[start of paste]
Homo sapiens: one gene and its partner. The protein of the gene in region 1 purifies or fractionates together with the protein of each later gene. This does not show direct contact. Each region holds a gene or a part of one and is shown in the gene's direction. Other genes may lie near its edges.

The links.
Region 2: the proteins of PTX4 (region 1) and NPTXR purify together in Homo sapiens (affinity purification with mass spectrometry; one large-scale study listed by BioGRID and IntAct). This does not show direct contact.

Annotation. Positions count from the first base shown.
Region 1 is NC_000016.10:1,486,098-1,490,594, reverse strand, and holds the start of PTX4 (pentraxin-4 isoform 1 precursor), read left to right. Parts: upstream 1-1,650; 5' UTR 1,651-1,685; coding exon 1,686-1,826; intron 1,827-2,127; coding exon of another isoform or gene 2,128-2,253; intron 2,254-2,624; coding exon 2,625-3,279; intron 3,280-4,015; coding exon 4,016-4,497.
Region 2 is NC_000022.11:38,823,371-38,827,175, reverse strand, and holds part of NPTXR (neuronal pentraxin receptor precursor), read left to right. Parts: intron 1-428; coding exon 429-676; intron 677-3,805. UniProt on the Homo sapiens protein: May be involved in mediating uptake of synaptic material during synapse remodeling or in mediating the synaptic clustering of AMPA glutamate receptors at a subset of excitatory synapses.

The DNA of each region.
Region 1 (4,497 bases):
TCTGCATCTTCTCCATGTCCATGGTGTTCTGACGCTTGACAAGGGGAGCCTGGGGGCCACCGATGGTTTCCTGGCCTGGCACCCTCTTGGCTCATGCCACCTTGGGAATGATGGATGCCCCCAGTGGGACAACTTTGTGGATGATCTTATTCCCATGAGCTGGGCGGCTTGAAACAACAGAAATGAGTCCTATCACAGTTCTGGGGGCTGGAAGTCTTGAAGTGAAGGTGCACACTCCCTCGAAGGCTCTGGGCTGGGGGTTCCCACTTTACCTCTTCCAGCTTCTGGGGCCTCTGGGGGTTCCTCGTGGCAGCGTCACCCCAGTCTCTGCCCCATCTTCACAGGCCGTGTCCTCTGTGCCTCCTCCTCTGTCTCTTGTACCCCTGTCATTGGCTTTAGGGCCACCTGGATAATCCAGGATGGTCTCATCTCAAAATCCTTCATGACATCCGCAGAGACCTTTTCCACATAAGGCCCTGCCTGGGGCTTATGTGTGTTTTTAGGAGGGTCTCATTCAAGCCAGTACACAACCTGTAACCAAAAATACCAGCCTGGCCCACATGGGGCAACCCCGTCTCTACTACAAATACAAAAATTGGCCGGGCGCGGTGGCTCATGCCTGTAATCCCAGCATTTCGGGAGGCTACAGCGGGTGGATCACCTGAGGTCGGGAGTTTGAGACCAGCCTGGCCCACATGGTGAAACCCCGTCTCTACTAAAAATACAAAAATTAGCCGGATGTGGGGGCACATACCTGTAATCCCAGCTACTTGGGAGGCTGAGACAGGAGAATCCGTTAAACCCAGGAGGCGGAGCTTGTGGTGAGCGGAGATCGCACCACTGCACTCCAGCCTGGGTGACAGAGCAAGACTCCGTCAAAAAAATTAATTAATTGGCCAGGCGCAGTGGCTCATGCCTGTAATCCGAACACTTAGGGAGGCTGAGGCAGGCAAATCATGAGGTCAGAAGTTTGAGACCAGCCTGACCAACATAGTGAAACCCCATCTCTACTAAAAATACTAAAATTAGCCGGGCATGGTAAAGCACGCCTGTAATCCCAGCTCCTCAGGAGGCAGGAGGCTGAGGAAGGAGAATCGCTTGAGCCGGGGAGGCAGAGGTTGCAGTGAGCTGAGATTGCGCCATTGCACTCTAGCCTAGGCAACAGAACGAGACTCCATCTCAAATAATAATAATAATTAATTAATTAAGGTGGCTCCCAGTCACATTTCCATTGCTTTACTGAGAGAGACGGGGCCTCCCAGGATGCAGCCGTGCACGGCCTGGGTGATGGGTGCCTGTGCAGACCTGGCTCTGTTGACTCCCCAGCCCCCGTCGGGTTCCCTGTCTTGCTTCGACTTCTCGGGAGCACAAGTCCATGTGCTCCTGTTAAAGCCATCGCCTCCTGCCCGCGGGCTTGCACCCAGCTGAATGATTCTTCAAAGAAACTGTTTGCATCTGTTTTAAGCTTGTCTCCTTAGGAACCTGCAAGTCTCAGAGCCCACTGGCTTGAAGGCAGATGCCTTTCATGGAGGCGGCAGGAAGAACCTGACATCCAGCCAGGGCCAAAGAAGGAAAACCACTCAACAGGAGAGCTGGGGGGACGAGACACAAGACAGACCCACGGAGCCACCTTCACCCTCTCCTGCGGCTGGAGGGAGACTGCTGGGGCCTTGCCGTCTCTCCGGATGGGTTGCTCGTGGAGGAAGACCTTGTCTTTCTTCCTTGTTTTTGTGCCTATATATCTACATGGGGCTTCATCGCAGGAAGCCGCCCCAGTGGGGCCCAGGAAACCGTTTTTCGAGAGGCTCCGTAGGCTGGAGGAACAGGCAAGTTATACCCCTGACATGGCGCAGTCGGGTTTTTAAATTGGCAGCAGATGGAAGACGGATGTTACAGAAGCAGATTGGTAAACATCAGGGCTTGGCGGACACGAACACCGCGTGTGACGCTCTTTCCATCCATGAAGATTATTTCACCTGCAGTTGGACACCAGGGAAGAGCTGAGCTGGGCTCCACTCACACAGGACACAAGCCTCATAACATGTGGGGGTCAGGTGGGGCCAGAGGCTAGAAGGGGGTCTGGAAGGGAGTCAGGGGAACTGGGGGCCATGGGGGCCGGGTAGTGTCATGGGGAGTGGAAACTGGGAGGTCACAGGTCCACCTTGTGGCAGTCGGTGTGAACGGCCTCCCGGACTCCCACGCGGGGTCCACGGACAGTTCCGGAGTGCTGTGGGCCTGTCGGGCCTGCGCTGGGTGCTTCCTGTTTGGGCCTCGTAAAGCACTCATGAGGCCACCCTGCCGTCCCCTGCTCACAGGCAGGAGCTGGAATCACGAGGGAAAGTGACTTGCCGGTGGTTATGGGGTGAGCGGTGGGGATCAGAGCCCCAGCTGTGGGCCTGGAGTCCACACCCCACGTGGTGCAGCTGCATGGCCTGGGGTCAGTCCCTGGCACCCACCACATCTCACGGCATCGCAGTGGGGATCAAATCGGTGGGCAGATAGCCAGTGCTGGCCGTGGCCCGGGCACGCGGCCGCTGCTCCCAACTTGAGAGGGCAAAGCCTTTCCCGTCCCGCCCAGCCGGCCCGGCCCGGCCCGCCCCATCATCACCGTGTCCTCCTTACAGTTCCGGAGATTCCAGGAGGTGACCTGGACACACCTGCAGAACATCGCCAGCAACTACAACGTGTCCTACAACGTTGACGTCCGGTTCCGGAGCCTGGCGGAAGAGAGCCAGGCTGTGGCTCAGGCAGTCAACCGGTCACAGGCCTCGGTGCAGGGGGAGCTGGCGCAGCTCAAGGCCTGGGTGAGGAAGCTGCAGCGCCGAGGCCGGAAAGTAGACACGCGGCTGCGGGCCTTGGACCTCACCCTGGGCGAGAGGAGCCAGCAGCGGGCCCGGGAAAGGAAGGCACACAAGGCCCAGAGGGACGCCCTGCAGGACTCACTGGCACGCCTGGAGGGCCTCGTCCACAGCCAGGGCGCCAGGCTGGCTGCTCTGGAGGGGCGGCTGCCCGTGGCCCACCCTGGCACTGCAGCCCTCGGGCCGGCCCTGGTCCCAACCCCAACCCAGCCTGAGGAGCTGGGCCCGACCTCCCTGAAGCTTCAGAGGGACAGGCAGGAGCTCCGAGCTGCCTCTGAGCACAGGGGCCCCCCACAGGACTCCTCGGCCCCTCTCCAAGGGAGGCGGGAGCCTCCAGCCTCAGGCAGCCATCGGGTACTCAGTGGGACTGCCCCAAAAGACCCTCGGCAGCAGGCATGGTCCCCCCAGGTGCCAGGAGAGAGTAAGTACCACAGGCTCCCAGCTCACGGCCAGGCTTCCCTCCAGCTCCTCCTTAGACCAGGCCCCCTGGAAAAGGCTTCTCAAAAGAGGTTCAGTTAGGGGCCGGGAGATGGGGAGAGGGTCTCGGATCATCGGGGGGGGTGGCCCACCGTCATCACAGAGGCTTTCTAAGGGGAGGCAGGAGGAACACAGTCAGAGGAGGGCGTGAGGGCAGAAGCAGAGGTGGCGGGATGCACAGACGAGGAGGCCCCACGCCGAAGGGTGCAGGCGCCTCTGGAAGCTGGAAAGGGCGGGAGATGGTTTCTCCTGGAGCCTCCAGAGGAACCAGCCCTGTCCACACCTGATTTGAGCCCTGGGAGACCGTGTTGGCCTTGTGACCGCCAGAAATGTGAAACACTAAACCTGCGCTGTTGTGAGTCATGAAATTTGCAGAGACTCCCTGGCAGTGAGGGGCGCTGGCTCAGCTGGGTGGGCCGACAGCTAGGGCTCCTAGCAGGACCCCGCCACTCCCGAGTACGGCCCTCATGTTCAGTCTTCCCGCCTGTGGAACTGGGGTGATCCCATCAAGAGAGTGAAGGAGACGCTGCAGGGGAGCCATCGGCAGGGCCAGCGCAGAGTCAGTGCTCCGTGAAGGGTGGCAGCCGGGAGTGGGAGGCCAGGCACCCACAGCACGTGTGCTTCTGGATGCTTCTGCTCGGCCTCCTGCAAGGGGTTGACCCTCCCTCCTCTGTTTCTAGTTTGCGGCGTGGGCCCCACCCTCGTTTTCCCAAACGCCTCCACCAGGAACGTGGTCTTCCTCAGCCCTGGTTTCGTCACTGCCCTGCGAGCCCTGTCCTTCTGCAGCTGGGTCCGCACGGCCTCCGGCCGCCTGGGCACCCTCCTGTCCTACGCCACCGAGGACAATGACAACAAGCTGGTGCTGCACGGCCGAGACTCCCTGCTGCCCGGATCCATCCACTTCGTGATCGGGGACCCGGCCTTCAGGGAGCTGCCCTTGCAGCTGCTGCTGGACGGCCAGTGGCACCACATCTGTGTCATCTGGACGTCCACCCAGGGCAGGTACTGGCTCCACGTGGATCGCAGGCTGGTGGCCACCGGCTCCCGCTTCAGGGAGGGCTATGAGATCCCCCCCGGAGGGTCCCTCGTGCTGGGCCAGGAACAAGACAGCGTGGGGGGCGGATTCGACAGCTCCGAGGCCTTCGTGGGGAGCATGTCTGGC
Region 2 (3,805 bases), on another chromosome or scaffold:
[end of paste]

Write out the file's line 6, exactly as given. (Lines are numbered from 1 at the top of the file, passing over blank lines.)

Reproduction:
Region 2 is NC_000022.11:38,823,371-38,827,175, reverse strand, and holds part of NPTXR (neuronal pentraxin receptor precursor), read left to right. Parts: intron 1-428; coding exon 429-676; intron 677-3,805. UniProt on the Homo sapiens protein: May be involved in mediating uptake of synaptic material during synapse remodeling or in mediating the synaptic clustering of AMPA glutamate receptors at a subset of excitatory synapses.